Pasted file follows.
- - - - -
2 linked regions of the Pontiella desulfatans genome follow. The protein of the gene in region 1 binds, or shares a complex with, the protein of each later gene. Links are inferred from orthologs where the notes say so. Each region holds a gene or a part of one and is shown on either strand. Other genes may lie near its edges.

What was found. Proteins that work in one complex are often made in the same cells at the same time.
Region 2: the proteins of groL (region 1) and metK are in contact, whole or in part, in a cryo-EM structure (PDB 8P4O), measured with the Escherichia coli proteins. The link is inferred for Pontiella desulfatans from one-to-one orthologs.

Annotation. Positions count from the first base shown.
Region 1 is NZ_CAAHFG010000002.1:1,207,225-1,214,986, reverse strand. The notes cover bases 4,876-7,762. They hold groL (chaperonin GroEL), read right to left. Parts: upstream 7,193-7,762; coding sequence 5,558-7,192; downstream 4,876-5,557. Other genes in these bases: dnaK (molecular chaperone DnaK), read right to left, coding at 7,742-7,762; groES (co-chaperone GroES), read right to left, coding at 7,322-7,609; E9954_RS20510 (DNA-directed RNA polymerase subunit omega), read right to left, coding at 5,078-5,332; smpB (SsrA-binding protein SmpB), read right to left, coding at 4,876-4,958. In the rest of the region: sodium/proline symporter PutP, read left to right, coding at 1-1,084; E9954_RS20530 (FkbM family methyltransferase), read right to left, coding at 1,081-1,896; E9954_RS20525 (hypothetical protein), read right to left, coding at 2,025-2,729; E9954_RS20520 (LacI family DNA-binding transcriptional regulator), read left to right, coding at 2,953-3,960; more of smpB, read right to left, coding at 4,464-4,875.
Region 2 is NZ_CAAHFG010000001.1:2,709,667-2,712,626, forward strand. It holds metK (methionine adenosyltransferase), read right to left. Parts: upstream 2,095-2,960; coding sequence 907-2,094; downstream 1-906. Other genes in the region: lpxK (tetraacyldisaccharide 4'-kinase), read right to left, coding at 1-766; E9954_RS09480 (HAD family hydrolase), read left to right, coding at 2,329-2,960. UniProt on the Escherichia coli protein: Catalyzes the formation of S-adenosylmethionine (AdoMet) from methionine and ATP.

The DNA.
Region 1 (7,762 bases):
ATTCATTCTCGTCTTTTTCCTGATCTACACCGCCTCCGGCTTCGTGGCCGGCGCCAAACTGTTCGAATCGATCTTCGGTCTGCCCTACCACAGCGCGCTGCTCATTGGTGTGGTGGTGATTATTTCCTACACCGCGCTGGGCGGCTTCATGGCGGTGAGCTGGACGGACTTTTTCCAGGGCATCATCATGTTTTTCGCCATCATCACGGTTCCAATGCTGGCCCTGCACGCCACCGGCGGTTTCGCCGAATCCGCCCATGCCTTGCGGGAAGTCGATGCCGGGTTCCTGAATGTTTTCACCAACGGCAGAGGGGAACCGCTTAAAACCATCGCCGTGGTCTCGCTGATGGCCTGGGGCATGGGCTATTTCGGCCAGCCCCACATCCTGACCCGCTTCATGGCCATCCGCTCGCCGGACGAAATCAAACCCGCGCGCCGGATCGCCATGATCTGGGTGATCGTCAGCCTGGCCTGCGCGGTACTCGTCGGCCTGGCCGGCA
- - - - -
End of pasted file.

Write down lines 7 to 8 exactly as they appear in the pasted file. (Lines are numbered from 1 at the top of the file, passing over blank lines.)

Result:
The DNA.
Region 1 (7,762 bases):